What advice would you give to Mercy Girls wanting to follow in your footsteps? Today, more than ever, you can be whatever you choose to be! You can be a doctor or a lawyer or a builder or a plumber or a teacher or a mother - or a combination! There is a way into any course, and so many ways now to get into Medicine. But plan ahead, take actions that will keep you on the path to your goal, and seek help and advice from those who have been there. Study hard but enjoy all the opportunities that OLMC offers. Use your time at OLMC to develop your leadership skills and don't be afraid to have a go.
What aspect of health are you especially passionate about? I am really passionate about the Medicare system. Those who require the most medical care are usually among the most vulnerable in our society. Unfortunately, our recent governments have undervalued medical services to a point that it is not possible to provide quality medical care under the current Medicare system, outside the hospital setting. I would love to see our Government liaise with experts in healthcare and public health to provide a quality service of which we can all be proud. We can afford excellence in healthcare, we just need to re-align our priorities.
"OLMC taught me that we are privileged to attend the College and thus have a responsibility to nurture and protect those who are not afforded the same privileges. Using our Mercy Values and feminine qualities, we can be leaders who make a positive difference in our society." Dr Annemarie Christie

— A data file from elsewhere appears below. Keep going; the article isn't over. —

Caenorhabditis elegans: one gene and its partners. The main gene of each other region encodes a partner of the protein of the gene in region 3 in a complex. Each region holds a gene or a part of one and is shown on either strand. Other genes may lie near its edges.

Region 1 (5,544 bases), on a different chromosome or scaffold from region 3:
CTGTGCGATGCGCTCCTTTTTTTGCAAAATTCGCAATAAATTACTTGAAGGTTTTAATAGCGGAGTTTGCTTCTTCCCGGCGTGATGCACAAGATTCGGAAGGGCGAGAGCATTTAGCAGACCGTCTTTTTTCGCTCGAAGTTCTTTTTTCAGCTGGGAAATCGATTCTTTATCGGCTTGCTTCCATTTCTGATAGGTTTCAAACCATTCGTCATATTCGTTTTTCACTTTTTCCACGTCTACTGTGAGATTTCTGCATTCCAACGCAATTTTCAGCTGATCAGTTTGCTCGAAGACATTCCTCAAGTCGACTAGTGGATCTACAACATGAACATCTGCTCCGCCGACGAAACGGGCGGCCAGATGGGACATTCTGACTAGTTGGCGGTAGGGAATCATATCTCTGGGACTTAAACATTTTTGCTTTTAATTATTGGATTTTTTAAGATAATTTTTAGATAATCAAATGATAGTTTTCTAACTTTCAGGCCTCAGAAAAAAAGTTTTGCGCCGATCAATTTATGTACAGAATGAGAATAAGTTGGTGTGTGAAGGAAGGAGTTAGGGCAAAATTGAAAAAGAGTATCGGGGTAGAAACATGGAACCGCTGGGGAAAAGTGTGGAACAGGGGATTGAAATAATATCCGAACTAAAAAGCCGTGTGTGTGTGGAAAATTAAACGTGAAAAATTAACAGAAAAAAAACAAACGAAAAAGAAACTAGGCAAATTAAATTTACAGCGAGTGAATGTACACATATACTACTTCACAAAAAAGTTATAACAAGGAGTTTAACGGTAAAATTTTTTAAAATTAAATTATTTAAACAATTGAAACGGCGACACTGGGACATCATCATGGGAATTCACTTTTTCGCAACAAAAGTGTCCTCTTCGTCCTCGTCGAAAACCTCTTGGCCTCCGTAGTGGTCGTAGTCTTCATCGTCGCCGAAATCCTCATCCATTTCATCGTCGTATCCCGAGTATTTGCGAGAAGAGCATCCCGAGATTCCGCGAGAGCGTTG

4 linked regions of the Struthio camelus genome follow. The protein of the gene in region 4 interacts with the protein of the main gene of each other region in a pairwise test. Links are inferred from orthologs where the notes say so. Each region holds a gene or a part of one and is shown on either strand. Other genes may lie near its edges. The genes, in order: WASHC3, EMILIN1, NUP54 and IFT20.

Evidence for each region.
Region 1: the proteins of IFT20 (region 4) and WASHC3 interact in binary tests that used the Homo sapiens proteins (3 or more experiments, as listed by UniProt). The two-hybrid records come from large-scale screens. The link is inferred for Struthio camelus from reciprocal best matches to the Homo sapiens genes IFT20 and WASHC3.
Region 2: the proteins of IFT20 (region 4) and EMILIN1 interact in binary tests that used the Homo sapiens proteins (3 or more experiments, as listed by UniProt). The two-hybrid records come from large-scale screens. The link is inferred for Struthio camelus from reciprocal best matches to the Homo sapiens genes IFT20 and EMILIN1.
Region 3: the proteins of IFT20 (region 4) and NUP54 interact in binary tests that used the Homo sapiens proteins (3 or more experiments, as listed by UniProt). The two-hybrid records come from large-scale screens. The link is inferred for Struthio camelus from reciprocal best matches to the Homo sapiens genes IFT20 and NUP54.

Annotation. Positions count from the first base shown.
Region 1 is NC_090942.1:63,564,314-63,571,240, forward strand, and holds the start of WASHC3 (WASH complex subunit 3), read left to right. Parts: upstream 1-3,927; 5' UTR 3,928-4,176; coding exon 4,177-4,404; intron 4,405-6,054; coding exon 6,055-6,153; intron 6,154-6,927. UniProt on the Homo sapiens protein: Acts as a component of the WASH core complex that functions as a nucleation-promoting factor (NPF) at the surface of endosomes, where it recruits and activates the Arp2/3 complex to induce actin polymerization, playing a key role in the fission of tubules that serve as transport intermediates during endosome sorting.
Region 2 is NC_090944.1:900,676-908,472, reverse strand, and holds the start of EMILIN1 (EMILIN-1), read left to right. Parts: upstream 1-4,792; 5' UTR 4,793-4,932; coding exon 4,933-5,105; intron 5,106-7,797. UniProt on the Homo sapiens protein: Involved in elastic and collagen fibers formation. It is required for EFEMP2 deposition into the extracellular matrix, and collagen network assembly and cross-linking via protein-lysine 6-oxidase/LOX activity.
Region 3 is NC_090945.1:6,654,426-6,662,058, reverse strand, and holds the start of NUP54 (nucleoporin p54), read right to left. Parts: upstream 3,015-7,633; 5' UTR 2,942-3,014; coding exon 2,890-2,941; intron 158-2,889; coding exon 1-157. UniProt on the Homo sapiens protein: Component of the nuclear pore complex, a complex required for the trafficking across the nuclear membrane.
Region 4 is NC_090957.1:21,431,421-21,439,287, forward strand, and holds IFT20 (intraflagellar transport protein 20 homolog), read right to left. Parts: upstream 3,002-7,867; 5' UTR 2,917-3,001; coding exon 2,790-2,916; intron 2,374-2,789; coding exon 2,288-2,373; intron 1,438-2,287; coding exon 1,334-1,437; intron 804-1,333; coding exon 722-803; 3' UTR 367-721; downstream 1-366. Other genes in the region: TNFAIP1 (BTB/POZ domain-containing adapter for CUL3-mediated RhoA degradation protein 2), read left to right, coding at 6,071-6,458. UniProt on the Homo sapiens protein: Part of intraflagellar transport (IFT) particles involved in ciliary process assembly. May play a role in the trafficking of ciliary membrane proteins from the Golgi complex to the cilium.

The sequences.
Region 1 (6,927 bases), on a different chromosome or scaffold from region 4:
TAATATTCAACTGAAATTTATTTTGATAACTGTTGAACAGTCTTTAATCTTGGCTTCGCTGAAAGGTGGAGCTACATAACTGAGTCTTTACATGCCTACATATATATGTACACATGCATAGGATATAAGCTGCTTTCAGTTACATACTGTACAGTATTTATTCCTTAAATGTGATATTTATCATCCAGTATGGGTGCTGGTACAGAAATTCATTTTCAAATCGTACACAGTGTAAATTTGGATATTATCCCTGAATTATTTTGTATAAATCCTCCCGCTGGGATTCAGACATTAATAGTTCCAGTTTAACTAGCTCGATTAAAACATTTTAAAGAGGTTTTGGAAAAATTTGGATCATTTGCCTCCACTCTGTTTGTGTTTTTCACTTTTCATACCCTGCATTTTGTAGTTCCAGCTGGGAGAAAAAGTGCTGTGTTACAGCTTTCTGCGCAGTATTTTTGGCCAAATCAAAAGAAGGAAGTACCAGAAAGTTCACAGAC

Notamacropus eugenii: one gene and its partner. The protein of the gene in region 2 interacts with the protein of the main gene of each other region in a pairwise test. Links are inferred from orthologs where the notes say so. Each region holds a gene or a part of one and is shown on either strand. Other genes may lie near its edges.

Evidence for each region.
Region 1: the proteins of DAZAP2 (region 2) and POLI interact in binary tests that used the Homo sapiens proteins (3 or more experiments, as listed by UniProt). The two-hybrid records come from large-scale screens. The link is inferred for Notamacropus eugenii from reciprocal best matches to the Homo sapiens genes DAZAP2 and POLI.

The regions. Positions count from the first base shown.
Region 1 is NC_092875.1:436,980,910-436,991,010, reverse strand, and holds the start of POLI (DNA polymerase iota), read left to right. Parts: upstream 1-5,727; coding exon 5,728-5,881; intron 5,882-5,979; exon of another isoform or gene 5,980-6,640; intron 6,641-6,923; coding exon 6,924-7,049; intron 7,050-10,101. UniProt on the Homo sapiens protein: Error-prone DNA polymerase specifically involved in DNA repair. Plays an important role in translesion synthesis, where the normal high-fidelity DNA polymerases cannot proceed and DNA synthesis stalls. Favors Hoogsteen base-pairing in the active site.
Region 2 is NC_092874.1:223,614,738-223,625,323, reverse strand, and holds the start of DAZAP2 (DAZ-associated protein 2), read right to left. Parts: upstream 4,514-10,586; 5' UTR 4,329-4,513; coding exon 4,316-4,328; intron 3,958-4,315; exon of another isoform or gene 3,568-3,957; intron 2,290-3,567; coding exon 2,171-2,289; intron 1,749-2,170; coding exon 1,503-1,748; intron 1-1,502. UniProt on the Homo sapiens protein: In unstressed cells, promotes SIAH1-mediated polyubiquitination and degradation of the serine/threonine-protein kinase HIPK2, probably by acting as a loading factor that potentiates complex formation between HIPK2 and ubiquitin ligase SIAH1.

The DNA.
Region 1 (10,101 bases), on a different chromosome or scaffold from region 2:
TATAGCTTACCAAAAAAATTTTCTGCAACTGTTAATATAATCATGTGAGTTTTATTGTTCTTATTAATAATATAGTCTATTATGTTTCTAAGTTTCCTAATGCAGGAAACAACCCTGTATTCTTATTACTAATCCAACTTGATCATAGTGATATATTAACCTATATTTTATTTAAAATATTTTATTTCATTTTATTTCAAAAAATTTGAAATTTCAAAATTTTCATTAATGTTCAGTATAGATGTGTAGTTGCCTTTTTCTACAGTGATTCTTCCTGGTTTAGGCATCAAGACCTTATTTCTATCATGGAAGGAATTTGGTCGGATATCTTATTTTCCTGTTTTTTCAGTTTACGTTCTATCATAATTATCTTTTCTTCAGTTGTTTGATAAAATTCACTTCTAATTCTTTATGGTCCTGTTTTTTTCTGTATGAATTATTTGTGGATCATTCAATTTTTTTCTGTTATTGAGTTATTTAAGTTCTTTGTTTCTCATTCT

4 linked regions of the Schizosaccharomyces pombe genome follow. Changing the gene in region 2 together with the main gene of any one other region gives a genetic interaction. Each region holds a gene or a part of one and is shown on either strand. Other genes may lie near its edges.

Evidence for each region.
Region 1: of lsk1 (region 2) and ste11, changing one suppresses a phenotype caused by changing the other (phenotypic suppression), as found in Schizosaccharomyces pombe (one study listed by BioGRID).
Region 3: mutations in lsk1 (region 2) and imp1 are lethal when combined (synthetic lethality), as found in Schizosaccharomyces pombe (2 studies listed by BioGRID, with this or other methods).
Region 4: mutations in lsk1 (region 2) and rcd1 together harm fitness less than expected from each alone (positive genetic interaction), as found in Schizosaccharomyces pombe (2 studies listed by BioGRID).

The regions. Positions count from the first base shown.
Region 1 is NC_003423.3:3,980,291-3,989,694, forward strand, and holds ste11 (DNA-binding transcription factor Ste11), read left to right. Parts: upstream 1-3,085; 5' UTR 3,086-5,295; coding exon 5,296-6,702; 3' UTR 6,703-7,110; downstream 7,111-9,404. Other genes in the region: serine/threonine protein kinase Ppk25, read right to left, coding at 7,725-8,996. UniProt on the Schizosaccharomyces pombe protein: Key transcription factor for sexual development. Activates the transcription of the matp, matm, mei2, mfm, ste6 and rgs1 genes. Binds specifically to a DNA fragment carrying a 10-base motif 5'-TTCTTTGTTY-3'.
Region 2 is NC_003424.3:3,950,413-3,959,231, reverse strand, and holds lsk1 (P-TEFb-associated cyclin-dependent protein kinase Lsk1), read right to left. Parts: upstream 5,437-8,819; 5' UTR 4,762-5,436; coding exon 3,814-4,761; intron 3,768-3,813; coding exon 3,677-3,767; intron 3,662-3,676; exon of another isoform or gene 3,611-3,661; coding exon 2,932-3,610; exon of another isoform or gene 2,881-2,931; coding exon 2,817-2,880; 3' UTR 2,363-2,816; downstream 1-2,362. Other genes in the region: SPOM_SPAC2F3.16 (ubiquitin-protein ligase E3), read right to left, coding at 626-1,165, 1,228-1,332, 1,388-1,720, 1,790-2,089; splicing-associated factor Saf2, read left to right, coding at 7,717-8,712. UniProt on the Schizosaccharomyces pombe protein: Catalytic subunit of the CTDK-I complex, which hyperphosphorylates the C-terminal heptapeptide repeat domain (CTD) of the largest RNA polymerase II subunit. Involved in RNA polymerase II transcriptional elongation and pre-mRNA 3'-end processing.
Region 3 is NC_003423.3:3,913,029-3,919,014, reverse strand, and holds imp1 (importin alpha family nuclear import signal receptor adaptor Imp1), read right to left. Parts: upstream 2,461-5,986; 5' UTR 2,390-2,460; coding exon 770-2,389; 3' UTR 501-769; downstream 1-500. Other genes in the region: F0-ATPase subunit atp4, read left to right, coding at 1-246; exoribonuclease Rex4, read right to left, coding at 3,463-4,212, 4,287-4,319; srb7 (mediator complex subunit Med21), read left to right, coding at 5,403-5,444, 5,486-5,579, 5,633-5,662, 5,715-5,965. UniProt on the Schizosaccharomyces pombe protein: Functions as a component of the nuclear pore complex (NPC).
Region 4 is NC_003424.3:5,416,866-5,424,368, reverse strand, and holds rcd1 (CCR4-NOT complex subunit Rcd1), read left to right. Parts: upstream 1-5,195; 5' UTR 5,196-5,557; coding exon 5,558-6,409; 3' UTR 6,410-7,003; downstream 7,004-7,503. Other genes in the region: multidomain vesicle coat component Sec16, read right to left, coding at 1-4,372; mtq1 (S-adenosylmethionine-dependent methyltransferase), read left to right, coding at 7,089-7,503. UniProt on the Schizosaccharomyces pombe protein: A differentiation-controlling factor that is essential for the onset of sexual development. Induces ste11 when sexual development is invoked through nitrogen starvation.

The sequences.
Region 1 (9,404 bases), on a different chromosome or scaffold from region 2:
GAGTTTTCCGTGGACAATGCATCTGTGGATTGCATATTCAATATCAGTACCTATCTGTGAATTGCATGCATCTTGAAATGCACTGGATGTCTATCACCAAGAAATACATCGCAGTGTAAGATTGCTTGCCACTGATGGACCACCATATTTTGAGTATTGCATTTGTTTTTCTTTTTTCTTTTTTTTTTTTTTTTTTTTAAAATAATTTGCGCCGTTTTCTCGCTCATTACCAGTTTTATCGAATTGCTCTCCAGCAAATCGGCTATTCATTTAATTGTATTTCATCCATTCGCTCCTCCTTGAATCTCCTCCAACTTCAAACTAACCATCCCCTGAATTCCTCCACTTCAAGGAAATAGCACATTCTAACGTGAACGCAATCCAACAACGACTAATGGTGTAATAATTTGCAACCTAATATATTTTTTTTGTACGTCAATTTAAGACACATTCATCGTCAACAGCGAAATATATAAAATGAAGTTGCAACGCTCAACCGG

14 OLMsCene
Would you like to see more women in this area? Women make exceptional doctors as we naturally nurture and empathise with others. But more than that, there is an art to Medicine that requires intuition. Certainly in my field of paediatrics, many women do well as we are equipped to interact with children and establish rapport quickly.
I would really like to encourage women to take up leadership roles within their community, whether it be at a local, regional, national or global level because women are excellent leaders. Companies with women in executive roles have a higher return on equity, return on sales and return on investment. Parliaments with more women enact more legislation on key social issues such as health and education. Countries with gender equality have better economic growth. Women lead differently and effectively, in our own way. We need women in leadership roles - it's not so much about equality, but about making a difference and improving our society for the benefit of all.
In what ways do you feel you live out the Mercy Values through your work? Actually, the Mercy Values are integral to my profession. What is a doctor without Mercy and Compassion? I hope that I treat all of my patients with justice, fairly and equally, as I would like to be treated. Remembering that a patient visiting a doctor is often at their most vulnerable, it is essential that all patients are treated with dignity and this is taught to all medical students.
"Mercy Girls are indeed privileged to have been given the opportunity to learn in a Mercy environment. But with privilege comes responsibility. John F Kennedy said (based on Luke 12:48) from those to whom much is given, much is required.” Dr Annemarie Christie
Something remarkable had happened to me whilst I was at OLMC. It was so subtle that I did not appreciate the change when it happened. But by the time I left this wonderful community, I had become a leader. My mind had shifted in such a subtle but significant way. I didn’t have to be at the front of the crowd. I didn’t have to stand out. I didn’t have to be noticed, and yet I was a leader.